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Burn victim: Each one of us can change the world

At Impact Alexandria at the Lake Geneva Christian Center Tuesday, John O’Leary talked about his childhood recovery from life-threatening burns and the lessons he learned along the way. On the overhead screen is an image of his skin doctor. (Echo Press photo by Al Edenloff)

People can change.

Nine-year-old John O’Leary, lying in a hospital bed after severe burns scorched 100 percent of his body, saw his father change when he walked into the room to see him.

John expected his dad to be very angry and upset with him for starting a fire that burned the family’s home.

Instead, his father, who motivated others through fear, changed before his eyes.

“I love you,” he told John, who was given less than a 1 percent chance of surviving.

And his mother repeated those same words when she came into the room.

On Tuesday, 26 years later, O’Leary conveyed that message of love and change to about 1,000 people who attended the 11th annual “Impact Alexandria” event at the Lake Geneva Christian Center.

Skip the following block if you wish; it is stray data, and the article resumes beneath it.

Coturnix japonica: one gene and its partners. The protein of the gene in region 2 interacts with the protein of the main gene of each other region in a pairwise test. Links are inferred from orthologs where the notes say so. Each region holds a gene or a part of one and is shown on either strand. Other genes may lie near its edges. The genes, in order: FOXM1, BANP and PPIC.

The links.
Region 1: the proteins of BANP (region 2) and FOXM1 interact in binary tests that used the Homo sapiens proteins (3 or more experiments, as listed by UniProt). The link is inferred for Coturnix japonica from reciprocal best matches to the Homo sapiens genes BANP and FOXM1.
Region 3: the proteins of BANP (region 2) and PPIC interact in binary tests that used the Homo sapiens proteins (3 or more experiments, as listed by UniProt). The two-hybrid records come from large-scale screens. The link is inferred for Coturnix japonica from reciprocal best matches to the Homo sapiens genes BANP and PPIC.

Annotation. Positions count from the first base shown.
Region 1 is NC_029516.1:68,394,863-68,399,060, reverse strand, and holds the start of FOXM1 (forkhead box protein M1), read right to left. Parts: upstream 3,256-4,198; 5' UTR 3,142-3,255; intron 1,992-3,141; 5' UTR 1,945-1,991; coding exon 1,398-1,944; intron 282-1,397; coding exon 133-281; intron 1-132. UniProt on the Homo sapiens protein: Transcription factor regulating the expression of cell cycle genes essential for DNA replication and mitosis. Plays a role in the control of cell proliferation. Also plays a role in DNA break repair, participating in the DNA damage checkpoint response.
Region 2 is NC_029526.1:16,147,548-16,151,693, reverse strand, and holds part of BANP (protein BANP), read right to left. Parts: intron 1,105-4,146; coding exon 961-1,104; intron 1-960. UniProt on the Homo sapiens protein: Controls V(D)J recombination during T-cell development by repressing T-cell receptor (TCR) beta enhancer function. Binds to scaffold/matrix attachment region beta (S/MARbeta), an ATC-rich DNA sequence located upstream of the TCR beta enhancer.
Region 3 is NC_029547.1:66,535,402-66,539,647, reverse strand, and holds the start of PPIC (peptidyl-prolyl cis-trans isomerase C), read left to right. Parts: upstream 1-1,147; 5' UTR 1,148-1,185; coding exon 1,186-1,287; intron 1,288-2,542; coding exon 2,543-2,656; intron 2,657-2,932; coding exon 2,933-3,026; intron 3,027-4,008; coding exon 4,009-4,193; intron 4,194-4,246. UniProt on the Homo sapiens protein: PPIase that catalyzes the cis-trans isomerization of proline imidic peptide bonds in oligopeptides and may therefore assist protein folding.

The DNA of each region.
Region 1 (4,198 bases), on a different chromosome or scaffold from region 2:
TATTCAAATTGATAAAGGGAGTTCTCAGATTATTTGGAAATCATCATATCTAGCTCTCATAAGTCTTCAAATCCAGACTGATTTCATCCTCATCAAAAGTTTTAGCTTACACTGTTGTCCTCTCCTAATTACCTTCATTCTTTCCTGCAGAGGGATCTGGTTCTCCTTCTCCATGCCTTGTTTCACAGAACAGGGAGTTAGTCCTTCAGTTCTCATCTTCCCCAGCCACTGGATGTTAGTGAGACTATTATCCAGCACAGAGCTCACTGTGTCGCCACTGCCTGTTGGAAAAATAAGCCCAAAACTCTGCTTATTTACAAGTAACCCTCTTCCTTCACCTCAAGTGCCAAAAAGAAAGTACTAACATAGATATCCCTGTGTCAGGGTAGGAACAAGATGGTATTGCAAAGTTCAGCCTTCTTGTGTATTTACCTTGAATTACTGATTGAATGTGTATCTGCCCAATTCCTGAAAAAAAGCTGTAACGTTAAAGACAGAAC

“Two things motivate you in life: fear and love,” he said.

O’Leary told the crowd that every person has the ability to change the world. He urged them to discover the power of love, the power of why and to always ask: What more can I do?

O’Leary’s powerful story began in January 1987 when he was 9. He watched some kids from his neighborhood near St. Louis, Missouri sprinkle gas on the sidewalk and throw matches at it, magically turning the liquid to flames.

That weekend, when his parents were away, he decided to light a piece of cardboard and pour just a tiny bit of gas on it. But when he opened the five-gallon container and started to tip it near the flame, the vapors ignited, triggering a massive explosion that blasted him 20 feet across the garage and set him on fire.

Forgetting the “stop, drop and roll” advice, he took off running into the house for help.

His lifesaver turned out to be someone he didn’t expect: his 17-year-old brother who, like many older brothers, seemed to take pleasure in tormenting him in the past.

His brother immediately picked up a rug and hit away at the flames. When the rug caught fire, his brother didn’t give up and kept swinging the rug, burning himself in the process, before the flames finally subsided.